The House Financial Services Committee on Thursday passed two bills to reform the National Flood Insurance Program (NFIP). One is a broad reform proposal that seeks to encourage more private insurance and move the program toward actuarial-based rates, while the other addresses premium credits for mitigation efforts and underwriting of urban properties.
Committee Chairman Rep. Jeb Hensarling (R-Tex.) said the committee will reconvene on June 21 to consider additional bills to reauthorize the NFIP.
The NFIP will expire on September 30 of this year unless Congress acts to renew it.
The property/casualty insurance industry still has some qualms about the major bill advanced by the committee because it cuts the reimbursement allowance for private insurance carriers and agents participating in the program.
The major bill passed is the 21st Century Flood Reform Act of 2017 (H.R. 2874), which was introduced by Rep. Sean Duffy (R-Wis.), chairman of the House Financial Services Subcommittee on Housing and Insurance. It passed by a vote of 30-26. It is a broad proposal that incorporates many of the ideas in individual bills. It aims to put the NFIP on stronger financial footing; improve flood mapping, mitigation efforts and claims handling; and encourage greater private insurer participation in the market.
The original Duffy measure contained a provision lowering the current 31.9 percent reimbursement that insurers participating in the Write Your Own program can receive to a maximum of 25 percent. That provision was opposed by major property/casualty insurance trade groups including the National Association of Mutual Insurance Companies (NAMIC), Property Casualty Insurers Association of America (PCI), American Insurance Association (AIA) and Independent Insurance Agents & Brokers of America (Big “I”). Agents commissions are paid out of this carrier allowance.
The committee has now modified that provision so that the reimbursement to WYO carriers would be lowered to a maximum of 27.9 percent over three years. That action was a step in the right direction but did not totally satisfy all P/C insurance lobbyists.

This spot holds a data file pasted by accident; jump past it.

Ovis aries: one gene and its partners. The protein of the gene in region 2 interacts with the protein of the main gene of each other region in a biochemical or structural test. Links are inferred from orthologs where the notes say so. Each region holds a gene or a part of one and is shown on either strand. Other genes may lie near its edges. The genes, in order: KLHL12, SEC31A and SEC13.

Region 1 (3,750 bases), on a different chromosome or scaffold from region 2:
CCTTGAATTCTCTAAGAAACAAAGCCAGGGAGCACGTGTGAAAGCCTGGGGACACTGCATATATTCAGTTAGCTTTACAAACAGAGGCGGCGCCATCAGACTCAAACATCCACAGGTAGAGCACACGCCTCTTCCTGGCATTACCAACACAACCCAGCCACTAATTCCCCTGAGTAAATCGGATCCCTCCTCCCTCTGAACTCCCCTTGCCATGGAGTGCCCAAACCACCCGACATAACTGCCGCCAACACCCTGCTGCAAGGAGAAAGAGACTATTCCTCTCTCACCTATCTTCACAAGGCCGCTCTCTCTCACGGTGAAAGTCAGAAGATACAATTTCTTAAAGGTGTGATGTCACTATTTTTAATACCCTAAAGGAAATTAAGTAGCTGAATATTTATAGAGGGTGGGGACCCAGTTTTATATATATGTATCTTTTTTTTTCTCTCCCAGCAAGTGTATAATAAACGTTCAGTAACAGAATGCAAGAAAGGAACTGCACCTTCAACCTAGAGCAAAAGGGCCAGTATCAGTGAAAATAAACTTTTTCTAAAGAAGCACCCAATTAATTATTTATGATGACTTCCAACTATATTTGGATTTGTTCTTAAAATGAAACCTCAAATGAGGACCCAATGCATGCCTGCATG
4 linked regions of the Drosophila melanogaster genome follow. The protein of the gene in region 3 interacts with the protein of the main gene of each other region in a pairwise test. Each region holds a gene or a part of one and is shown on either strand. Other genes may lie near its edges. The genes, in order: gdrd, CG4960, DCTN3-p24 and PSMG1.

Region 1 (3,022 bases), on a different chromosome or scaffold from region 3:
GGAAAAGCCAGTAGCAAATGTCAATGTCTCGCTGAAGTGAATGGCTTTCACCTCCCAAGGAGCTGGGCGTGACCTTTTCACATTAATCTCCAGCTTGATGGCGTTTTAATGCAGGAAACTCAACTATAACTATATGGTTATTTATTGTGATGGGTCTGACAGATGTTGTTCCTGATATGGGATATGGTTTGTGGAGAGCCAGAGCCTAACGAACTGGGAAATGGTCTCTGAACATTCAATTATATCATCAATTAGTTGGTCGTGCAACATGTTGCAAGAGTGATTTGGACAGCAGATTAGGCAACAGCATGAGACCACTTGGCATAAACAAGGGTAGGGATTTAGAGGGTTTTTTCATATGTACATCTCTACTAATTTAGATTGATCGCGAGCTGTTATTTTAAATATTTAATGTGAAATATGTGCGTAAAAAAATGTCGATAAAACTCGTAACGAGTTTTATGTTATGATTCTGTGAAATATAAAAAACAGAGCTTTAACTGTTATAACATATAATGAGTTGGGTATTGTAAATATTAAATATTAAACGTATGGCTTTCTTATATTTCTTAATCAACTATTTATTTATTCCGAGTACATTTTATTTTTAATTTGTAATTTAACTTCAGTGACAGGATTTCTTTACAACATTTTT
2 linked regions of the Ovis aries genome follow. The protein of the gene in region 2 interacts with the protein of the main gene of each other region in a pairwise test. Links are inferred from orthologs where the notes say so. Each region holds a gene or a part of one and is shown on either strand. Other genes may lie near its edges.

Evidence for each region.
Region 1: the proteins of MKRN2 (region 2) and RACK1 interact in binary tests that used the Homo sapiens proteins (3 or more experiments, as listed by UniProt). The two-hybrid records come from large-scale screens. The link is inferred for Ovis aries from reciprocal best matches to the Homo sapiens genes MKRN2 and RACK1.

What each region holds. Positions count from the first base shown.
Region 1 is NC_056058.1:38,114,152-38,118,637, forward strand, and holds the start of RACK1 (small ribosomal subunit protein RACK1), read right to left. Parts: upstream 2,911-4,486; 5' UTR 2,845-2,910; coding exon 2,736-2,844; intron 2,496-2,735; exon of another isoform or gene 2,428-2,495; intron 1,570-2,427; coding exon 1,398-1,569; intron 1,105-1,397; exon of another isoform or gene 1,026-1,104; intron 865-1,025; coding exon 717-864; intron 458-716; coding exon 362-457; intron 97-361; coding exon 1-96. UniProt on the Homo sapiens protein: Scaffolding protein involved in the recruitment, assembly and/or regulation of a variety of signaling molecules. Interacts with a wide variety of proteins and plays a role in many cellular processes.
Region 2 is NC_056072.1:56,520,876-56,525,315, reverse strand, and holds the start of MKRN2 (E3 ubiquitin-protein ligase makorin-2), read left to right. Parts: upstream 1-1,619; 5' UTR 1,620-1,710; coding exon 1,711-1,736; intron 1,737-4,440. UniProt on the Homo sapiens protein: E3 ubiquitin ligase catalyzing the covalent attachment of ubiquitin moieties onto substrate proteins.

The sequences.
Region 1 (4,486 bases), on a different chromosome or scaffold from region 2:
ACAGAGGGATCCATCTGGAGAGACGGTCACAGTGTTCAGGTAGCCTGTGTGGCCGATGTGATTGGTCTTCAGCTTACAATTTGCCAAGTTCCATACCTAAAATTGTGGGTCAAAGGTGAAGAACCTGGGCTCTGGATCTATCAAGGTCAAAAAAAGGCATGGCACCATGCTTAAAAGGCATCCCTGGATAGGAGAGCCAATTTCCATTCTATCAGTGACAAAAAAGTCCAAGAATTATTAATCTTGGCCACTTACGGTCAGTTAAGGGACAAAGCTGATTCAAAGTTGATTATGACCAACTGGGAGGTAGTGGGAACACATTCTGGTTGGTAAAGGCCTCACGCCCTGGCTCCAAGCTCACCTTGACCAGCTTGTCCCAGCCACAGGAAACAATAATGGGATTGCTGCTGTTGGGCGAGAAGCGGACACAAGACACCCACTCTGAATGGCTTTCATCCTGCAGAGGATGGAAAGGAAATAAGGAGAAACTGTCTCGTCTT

The National Association of Mutual Insurance Companies (NAMIC) told Insurance Journal that it now supports the legislation. NAMIC called yesterday’s vote “an important first step toward a stronger National Flood Insurance Program and a more competitive flood insurance marketplace.”
Tom Santos, AIA vice president for federal affairs, said AIA now also supports the bill as reported out by the committee but stressed the work isn’t done: “AIA supports a long-term authorization of the NFIP, and believes that yesterday’s Committee action makes continued progress towards that objective. We appreciate the Committee’s work on this important issue and we look forward to continuing to work with Congress to secure reauthorization of the NFIP.”
However, other insurance groups were not willing to go so far as to say they support it.
The Big “I” said it is now “neutral on the package of bills” after working with committee leadership and the three major P/C insurer trade associations on amending the WYO reimbursement rate and other provisions in the bill, according to Charles Symington, Big “I” senior vice president of external and government affairs.
Nat Wienecke, PCI senior vice president, federal government relations, also stopped short of lending support to the measure. “The committee made a lot of good progress yesterday. PCI is fully supportive of the direction the committee is taking both from a broad policy perspective and on the individual components,” the PCI representative told Insurance Journal.
The National Association of Professional Insurance Agents (PIA) has maintained its opposition to the measure.
The committee also approved the National Flood Insurance Program Policyholder Protection Act of 2017 (H.R. 2868), sponsored Reps. Lee Zeldin (R-N.Y.) and Carolyn B. Maloney (D- N.Y.). It passed 53-0. This bill seeks to limit premium rates and require FEMA to conduct a study to analyze the unique characteristics of flood insurance coverage of urban properties. It would set a maximum premium for 1-4 residential properties at $10,000 and provide for mitigation credits for certain mitigation activities unique in urban area, such as elevating their homes, adding porous foundations, or moving boilers to a higher floor. The bill also calls for FEMA to better cover co-op units within NFIP.
“These bills put the National Flood Insurance Program on a path toward actuarial soundness where all will be protected, no one will be denied a policy, all will benefit from competition, the NFIP will be sustainable, and the national debt clock will spin a little less rapidly,” said Chairman Hensarling in prepared remarks after the session.
The ranking Democrat on the panel, Rep. Maxine Waters (D-Calif.), had urged the committee to take more time and consider more bipartisan approaches. She said Democrats are concerned about raising premiums too much and too quickly. She warned that “in many respects the package of bills would actually make matters worse by restricting coverage, increasing costs, and opening the door to cherry-picking by the private sector.”
An ongoing online poll of InsuranceJournal.com readers suggests that opening the market to private insurers could benefit taxpayers the most. Thirty-seven percent of 372 respondents said taxpayers have the most to gain from shifting policies to the private sector, with private insurers (20 percent) and policyholders (19 percent) next in line as beneficiaries. The poll remains open for voting.
Was this article valuable?
Here are more articles you may enjoy.